So here is the deal, I would say in about 99 percent of the calls I take, I talk about the “System Area Of The Hard Drive” and I am sure that must seem like techno babble to most people. Because of the specialization of this field of technology, a lot of the terms we use are just not ones used by the every day technician. I thought it would be a good idea to try to explain these areas in layman’s terms, kind of like a Geek to English dictionary.
This first area I am going to cover is the partition area of the hard drive. It is also sometime referred to as the MBR (master boot record) which can be confusing because it is NOT the boot sector. It is also often called the partition table. For the purpose of this article I will call it the partition sector. The Partition sector is what handles the “logical” drives in “physical” drive. So that is to say just because you have a C and D drive does not mean you have 2 hard drives. It more then likely means you have one physical hard drive with two logical drives contained inside of it.
EXAMPLE: Take a piece of Tupperware and 2 apples. We will consider the Tupperware the “PHYSICAL” hard drive. Now take the 2 apples and put them in the Tupperware and close it up. The 2 Apples inside are the “LOGICAL” drives or the partitions.
You can see how many physical hard drives you have under the Disk Management Utility. Also in this utility you can see how many logical drives are contained in each physical hard drive.
NOTE: You can get to Disk Management by right clicking on “My Computer” and going to manage. From there you will see Disk Management please see screen grab below.
When the partition sector of a hard drive is wrong or gone you can usually still see it in Windows Explorer with a drive letter assigned to it. Unfortunately when you click the drive you will get an error like “the drive is not formatted would you like to format it now?”. This is a problem that can in most cases be easily fixed if I were to remote in to the computer. Follow the link for more information on Remote Logical Hard Drive Recovery and how we can remote into your computer and recover your data.
Now, the cool part about the partition sector is that it has a back up in a different area of the hard drive for recovery. So if it is just an issue of a deleted partition, or some kind of very nasty virus, recovery of the partition becomes very simple with the use of free utilities like our Free Partition Repair Software. In the event on of the free utilities did not work to recover the partition there could be a deeper issue with the hard drive in which case a sector editor may need to be called upon to diagnose and fix the problem. Below is some pictures of a healthy partition in sector editing software.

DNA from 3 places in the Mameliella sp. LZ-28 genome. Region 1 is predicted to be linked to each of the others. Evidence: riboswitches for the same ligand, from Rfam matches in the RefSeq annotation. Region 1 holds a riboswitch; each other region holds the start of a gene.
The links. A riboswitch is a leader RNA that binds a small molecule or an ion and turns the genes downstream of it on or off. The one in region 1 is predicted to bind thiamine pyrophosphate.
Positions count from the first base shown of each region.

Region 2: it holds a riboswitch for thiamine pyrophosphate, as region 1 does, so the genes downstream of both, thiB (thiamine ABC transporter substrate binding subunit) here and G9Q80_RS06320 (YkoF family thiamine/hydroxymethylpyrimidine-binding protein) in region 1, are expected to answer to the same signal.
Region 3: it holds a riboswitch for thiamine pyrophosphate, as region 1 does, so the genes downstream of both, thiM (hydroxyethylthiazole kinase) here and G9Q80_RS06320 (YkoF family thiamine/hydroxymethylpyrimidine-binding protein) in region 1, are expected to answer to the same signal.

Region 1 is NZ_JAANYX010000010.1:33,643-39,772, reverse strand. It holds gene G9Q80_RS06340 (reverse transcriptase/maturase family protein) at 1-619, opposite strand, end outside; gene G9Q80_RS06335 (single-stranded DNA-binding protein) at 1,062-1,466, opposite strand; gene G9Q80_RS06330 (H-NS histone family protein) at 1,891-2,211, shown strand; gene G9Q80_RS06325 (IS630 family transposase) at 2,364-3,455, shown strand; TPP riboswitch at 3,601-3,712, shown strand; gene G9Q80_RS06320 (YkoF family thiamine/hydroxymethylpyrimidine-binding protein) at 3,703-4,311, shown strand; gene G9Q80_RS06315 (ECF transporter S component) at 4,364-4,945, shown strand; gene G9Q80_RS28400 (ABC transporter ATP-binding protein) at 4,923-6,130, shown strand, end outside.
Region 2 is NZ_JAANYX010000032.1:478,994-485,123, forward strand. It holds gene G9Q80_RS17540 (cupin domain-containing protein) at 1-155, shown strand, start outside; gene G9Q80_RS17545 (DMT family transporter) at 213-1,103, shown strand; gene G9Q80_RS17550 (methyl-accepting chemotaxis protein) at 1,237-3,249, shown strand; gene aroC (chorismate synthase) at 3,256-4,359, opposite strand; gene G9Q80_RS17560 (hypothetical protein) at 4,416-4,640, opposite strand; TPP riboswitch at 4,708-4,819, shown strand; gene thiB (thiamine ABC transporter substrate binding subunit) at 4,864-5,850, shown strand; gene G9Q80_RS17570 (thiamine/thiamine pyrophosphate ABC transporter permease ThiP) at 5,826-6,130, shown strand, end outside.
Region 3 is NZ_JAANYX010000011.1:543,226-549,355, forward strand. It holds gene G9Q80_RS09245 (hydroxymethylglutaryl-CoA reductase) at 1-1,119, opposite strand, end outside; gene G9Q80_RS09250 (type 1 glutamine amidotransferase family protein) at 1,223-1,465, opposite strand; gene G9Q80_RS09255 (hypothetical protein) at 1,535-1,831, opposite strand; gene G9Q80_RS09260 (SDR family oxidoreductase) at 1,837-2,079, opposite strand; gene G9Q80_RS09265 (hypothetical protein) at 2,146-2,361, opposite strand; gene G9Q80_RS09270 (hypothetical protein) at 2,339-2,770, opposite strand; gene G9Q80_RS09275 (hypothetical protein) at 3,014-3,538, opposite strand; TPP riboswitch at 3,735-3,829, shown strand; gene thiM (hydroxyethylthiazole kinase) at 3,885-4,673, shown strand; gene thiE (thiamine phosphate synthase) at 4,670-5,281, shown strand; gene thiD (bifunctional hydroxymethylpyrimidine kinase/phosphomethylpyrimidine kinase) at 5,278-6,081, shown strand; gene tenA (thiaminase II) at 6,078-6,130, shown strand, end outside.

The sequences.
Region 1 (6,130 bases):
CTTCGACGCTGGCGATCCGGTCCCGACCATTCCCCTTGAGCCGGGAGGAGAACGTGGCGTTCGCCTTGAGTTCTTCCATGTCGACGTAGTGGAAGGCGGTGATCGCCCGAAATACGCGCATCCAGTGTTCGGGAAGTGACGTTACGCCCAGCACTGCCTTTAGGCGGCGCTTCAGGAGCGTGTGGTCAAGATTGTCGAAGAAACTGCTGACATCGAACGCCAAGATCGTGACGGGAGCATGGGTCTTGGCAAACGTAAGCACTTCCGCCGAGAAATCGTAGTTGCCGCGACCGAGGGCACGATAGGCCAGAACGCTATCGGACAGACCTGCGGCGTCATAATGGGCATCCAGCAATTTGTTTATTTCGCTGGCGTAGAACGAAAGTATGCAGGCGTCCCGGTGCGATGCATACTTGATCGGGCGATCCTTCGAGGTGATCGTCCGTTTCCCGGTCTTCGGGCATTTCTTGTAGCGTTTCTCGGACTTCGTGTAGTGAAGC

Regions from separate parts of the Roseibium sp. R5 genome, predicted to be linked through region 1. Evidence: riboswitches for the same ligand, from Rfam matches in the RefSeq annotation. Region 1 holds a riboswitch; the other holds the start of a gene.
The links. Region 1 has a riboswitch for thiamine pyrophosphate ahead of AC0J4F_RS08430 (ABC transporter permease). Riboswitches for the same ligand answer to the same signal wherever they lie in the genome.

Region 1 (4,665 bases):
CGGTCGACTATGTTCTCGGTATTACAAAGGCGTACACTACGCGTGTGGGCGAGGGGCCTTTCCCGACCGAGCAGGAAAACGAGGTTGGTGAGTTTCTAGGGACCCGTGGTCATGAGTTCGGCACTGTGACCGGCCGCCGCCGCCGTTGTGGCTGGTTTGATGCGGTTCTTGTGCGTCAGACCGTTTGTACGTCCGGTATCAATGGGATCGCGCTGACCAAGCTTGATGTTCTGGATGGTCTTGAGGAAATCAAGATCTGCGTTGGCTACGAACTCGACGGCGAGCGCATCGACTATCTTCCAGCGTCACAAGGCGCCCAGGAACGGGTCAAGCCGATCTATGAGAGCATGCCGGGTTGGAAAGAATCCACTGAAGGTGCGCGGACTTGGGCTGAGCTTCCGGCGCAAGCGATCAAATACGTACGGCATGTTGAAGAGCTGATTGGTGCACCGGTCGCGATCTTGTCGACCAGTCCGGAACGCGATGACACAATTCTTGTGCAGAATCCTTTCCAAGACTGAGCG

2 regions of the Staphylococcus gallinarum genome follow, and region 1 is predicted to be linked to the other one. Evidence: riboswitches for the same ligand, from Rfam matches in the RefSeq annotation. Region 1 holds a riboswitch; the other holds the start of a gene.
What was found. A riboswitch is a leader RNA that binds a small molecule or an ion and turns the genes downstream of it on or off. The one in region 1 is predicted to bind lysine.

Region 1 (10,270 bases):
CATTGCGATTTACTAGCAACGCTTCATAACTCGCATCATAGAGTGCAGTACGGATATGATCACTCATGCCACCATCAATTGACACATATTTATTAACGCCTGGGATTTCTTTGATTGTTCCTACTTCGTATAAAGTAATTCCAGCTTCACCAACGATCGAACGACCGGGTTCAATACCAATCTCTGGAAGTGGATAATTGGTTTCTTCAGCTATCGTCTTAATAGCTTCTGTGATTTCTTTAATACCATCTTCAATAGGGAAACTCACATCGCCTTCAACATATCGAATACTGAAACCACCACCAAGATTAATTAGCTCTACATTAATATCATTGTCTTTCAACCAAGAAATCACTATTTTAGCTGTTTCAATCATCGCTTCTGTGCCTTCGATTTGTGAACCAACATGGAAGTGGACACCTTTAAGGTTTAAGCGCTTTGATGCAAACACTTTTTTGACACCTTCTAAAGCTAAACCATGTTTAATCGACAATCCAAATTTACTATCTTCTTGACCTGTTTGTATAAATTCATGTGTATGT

This is what I see when I go to sector 0 in WinHex as you can see there is even “Invalid partition table. Error loading operating system. Missing Operating system.” Now we know where we get those errors from. If the partition is intact but one of the other system areas is not then it will revert back to one of these errors depending on which area seems to be having the problem.
Now I apply a template to the partition sector so that I can look at it “decoded”. In here we see that the partition sector says I have only 1 partition on the drive (this is correct). In the one partition it is not active (this is correct since it is an external USB drive). The start head, start sector, and start cylinder will read 1,1,0 in MOST cases. The Partition Type Indicator tells us what kind of partition we have, in my case 07 which means NTFS. If You have0b in there is means you have a FAT32 partition, which we are seeing a lot of on the external USB/FireWire drives. Next you have the end head, end sector, end cylinder and again in MOST cases it is going to be 254,63,1023. The next field is Sectors proceeding partition, this means how many sectors is it until this partition starts. You will sometimes hear this referred to as the logical off set. Again in MOST cases this is going to be 63, which means that if we go to sector 63 we should find the “boot sector” (I will go over the boot sector at a later date). Sectors in Partition is the last thing in the list, and it is exactly what it says, the total sectors in that partition. Now how do we figure out if that number is correct? You can go to the blog I wrote Building Partition Record with Recover It All.
For more information about hard drive recovery or our freeware data recovery.